After considering a half-dozen teams of architects and engineers led by some of the biggest names in the profession -- Renzo Piano and Norman Foster among them -- the Metropolitan Transportation Authority is poised to hire a group led by L.A.'s Gruen Associates and London's Grimshaw Architects to produce a new master plan for Union Station.
Metro purchased the 1939 landmark and about 40 acres surrounding it last year. In April, the agency, looking ahead to the day when the station might welcome high-speed trains from San Francisco, asked the six competing teams to produce "vision boards" imagining the site in 2050.
As I wrote then, the vision boards were only distantly connected to Metro's decision-making process (or to what will actually be built), and the choice of Gruen and Grimshaw, which awaits approval from Metro's board, seems to underscore that. Their 2050 scheme was among the most fanciful of the bunch; they've been selected for the job of expanding the station and planning adjacent new shops, apartments and offices, however, based on their deep experience in this kind of transit planning.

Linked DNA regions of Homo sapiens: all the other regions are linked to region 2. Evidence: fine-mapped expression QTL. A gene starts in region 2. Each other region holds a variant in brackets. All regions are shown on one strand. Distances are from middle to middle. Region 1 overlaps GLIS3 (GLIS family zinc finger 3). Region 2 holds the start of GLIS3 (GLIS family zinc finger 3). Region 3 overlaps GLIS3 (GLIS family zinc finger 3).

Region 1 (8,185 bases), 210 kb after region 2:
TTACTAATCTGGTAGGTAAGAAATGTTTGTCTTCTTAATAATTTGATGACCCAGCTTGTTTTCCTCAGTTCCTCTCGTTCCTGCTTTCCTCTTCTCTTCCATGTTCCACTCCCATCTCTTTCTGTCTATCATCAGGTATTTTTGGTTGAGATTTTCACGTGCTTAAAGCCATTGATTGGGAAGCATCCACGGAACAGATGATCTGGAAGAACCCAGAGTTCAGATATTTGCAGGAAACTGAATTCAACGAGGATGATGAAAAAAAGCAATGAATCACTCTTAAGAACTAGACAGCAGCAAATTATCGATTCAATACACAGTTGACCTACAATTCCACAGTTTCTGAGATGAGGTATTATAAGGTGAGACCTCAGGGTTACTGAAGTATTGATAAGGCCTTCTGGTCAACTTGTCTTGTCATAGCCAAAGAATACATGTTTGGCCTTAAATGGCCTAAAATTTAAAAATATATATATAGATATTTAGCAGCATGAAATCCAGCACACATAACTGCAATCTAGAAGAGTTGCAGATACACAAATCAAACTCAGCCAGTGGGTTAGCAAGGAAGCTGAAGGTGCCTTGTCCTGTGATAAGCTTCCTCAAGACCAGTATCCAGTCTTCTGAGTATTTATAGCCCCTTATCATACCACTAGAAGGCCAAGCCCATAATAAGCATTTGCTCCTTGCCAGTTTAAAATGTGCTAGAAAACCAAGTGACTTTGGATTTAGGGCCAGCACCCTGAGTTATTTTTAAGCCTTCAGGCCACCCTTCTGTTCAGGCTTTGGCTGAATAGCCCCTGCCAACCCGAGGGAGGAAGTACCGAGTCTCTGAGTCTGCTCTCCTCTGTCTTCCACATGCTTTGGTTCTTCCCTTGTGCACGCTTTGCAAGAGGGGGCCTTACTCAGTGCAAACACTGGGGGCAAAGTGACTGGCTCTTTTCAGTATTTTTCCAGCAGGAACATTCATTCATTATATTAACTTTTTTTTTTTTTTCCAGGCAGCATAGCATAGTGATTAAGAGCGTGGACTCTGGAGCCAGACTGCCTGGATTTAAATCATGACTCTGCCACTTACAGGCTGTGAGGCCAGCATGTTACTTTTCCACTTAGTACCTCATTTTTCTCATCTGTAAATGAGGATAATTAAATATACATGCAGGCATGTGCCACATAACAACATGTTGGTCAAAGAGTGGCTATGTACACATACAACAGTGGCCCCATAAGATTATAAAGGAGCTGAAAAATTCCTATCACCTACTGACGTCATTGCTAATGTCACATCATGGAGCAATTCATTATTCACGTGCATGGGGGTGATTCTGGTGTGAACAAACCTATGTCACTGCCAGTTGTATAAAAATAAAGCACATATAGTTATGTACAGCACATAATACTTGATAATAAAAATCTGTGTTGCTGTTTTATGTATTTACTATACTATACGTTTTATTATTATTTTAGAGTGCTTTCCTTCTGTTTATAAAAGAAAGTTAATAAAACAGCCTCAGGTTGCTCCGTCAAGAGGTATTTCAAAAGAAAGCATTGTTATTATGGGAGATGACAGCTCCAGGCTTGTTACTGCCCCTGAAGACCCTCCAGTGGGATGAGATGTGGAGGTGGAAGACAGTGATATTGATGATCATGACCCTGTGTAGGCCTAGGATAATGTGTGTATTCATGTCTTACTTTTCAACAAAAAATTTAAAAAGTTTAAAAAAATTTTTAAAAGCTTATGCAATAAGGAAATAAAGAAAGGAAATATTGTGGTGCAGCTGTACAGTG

Gruen worked with Metro on the recently opened first phase of the Expo Line, and Grimshaw has designed a number of high-profile rail and transit projects in Europe, along with the forthcoming Fulton Street Transit Center in Lower Manhattan.
The master plan is expected to take roughly two years to complete.